Even if a formal contract isn't signed, it's important that the coach, the client, and any other interested parties share a clear, common understanding of goals, timing, logistics, fees, and confidentiality.

Q: Would a coaching contract agree to deliver tangible results, or is coaching more about intangible business improvements?

A: One difficulty in agreeing to achieve certain benchmarks at the outset of coaching is that the coach may help the client reframe both the challenges and the goals during the process. In fact, if the business owner has an extremely clear idea of what he or she wants to accomplish, they might not even need a coach -- some other kind of business advisor may be more helpful.

The flexibility of coaching and the coaching process allows the coach and the client to work together to ask new questions and then explore them together.

Q: How do business owners find coaches and what should they look for when evaluating candidates?

A: Coaches can be found through personal referrals, through coaching organizations and associations, and sometimes through universities. Regardless of how you find a coach, he or she should have appropriate credentials and a track record of helping clients with challenges similar to yours.

It's always helpful to have an initial meeting with a coach, in person, to ensure that good personal chemistry is there. (Be aware that some coaches charge for initial consultations.) In that initial meeting, ask the coach about the clients they've helped the most, clients they were unable to help and why, and what kinds of clients the coach most enjoys working with.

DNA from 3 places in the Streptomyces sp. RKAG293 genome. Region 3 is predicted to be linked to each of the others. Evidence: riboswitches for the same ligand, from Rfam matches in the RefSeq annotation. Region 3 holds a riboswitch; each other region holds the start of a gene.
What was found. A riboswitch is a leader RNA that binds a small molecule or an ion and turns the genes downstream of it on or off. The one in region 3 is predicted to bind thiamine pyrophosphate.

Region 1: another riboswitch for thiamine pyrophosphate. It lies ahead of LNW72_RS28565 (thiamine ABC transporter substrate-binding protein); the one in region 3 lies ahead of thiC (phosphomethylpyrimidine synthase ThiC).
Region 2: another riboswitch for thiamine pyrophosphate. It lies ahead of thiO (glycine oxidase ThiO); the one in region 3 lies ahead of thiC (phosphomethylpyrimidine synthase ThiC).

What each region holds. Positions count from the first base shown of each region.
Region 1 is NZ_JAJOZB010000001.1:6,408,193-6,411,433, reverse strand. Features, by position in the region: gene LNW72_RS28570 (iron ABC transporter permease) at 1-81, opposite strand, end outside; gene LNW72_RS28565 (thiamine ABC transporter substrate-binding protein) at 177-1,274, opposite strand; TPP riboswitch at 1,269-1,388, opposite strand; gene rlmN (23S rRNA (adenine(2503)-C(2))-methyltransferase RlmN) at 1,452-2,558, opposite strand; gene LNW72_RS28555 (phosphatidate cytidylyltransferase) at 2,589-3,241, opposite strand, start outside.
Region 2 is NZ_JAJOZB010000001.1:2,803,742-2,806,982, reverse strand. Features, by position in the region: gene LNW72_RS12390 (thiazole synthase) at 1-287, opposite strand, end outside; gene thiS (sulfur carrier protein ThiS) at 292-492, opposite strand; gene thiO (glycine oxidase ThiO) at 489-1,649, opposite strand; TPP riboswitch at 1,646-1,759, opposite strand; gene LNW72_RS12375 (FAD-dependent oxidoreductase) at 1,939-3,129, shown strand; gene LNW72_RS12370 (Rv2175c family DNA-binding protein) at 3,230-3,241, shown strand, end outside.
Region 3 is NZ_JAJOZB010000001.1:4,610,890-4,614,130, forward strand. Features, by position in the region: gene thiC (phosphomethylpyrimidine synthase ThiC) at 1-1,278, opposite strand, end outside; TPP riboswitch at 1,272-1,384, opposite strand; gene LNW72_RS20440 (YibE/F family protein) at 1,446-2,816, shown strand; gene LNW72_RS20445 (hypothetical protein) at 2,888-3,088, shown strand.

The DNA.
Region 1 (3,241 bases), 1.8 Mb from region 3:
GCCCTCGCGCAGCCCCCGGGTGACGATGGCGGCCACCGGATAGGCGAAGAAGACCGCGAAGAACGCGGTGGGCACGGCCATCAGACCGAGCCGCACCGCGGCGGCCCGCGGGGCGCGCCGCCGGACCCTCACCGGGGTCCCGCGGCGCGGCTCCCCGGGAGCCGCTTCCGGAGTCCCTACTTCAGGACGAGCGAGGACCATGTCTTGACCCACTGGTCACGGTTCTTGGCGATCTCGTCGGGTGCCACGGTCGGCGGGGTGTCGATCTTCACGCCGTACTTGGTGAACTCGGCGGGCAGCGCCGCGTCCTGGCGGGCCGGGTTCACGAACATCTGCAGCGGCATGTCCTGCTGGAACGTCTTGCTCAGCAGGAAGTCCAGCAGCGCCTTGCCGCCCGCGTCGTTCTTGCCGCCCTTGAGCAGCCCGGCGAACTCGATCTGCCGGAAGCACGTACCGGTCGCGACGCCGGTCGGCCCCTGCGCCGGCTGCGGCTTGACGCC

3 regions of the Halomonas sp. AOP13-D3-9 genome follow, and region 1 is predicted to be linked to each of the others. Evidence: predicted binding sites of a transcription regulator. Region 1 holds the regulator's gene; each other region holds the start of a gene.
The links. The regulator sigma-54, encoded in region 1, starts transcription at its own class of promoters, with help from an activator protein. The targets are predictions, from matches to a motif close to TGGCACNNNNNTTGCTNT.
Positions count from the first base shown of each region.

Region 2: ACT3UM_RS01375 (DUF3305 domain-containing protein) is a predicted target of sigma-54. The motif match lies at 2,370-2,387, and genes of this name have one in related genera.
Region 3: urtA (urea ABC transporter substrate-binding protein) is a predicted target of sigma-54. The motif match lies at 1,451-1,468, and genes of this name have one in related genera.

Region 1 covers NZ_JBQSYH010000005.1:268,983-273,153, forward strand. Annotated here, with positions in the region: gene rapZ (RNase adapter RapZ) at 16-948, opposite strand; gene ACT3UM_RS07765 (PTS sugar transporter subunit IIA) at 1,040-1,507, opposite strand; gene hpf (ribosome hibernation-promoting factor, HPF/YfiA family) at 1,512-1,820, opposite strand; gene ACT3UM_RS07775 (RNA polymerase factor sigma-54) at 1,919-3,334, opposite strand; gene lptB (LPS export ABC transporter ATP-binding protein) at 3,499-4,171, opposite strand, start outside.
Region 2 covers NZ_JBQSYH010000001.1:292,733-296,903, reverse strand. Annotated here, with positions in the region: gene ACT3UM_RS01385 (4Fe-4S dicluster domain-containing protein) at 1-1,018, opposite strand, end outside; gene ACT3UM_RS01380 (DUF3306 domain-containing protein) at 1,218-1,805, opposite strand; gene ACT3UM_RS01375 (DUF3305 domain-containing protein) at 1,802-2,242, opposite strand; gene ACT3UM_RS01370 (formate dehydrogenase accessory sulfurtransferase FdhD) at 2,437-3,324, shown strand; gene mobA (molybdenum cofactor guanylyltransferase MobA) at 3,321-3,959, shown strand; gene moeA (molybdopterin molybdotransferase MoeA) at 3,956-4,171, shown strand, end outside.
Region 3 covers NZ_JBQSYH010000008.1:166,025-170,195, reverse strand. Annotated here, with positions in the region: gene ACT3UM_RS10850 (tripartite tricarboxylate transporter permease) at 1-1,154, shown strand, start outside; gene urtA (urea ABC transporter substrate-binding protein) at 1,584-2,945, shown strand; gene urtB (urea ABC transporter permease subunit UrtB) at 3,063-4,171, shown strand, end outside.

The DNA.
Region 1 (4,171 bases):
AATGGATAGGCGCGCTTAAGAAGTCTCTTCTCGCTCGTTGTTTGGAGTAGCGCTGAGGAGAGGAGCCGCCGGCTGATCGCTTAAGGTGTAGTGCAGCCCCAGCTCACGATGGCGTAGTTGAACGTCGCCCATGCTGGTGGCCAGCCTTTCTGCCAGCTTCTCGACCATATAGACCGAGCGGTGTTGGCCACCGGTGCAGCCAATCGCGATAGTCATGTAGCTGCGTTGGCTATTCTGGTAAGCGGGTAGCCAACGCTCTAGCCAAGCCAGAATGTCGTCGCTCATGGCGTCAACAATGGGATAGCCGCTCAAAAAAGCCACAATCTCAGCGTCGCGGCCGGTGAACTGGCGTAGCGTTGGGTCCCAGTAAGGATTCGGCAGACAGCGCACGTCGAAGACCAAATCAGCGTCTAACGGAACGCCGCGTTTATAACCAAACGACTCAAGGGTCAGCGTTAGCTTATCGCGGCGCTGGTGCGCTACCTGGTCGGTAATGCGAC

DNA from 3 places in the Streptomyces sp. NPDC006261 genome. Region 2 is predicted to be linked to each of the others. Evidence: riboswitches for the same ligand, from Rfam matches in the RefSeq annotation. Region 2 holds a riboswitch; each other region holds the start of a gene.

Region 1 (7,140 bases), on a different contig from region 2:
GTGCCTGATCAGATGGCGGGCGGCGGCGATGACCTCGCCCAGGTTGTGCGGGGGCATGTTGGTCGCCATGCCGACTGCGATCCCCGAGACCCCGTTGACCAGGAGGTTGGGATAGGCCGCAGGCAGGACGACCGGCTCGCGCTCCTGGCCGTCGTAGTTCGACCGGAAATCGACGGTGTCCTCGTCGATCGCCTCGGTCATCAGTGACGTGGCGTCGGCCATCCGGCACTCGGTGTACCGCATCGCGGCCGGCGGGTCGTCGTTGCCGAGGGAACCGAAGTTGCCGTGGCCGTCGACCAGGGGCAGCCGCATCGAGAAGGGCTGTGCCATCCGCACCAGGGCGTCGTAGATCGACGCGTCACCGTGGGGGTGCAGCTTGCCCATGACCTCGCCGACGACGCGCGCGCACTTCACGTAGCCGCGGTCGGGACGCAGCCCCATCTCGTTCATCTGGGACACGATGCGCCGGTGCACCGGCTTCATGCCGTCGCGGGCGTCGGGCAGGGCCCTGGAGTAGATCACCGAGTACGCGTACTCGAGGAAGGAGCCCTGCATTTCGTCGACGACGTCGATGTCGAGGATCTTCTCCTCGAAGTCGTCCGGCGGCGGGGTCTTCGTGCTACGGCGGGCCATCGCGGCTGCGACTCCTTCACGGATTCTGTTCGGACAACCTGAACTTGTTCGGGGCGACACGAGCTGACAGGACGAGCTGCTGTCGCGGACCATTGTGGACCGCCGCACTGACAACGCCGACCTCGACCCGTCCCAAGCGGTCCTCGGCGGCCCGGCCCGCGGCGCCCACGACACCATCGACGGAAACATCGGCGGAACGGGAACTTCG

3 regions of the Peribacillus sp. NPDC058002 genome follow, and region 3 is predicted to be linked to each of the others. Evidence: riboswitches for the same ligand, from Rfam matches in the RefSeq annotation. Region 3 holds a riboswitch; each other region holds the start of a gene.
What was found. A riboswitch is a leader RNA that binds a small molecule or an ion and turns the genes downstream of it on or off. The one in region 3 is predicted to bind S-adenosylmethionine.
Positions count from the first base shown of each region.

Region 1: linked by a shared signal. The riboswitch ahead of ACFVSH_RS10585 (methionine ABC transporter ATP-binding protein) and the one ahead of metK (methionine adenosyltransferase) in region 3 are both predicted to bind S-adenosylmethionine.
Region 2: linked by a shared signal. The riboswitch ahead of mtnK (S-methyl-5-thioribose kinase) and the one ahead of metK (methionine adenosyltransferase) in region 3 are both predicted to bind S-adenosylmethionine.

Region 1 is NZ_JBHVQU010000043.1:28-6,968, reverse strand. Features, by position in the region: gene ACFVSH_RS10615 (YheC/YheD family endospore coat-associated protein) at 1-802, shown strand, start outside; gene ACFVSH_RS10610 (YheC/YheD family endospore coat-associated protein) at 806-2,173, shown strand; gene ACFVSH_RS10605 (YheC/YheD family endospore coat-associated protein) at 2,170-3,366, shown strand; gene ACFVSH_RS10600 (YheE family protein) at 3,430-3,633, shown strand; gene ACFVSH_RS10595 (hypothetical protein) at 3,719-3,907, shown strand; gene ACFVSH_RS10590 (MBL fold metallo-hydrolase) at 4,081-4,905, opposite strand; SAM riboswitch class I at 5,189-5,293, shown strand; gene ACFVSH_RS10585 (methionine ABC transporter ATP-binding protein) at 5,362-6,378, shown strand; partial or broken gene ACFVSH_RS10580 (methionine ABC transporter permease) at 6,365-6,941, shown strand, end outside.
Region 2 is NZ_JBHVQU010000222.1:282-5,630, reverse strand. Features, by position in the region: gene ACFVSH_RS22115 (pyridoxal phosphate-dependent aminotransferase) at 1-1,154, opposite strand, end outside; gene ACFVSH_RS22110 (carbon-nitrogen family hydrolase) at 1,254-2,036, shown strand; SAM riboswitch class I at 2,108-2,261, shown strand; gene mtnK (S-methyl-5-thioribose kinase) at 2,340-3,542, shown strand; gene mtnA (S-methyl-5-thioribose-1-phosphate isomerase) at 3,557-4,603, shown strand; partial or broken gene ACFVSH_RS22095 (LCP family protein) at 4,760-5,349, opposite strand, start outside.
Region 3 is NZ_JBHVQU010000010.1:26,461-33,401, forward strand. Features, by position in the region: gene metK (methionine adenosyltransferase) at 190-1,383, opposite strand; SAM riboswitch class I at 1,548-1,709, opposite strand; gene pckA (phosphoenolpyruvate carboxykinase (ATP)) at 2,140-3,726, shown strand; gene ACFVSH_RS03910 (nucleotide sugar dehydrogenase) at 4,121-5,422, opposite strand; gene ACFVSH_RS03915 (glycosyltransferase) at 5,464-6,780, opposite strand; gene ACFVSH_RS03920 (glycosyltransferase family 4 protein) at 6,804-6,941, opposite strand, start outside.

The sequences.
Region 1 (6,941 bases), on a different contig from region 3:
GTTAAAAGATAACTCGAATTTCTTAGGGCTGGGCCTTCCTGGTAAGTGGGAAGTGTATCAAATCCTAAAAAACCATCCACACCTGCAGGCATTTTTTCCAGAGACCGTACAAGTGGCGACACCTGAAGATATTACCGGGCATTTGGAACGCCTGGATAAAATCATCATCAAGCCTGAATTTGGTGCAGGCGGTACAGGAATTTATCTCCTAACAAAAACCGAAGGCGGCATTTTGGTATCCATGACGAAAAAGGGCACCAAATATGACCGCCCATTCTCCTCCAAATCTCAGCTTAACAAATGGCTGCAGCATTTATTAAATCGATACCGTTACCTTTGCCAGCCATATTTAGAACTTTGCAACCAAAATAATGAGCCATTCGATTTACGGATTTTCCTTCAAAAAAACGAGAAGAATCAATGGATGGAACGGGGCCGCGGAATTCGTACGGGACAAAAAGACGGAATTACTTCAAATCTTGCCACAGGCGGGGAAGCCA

Q: Does a business coach work exclusively with the company's owner/CEO, or with the entire staff?

A: It depends. Coaches often start working with a business owner, and then also work with the rest of the organization, ensuring that the changes that the leader is making are accompanied by corresponding and complementary changes in the rest of the organization.

Q: Are there downsides or risks to coaching, other than dissatisfaction with the outcome?

A: Clients may be hesitant or resistant to change, which is typically why they sought the assistance of a coach (rather than another kind of adviser) in the first place. Although the coach needs to be empathic and supportive, sooner or later, the coach needs to call the business owner on continuing to work in old ways. Some clients might not like having a mirror held up like that, though that kind of candor is among the most valuable benefits a coach can provide.

Other risks are that coaching to some extent involves taking a step back in order to take two steps forward. One must invest time, effort, and money in coaching, and there's no guarantee of success. There's also the risk that the coach will not take the risk of being candid and constructively confrontational. In this case, the coaching relationship may be smoother and more enjoyable, but ultimately less helpful.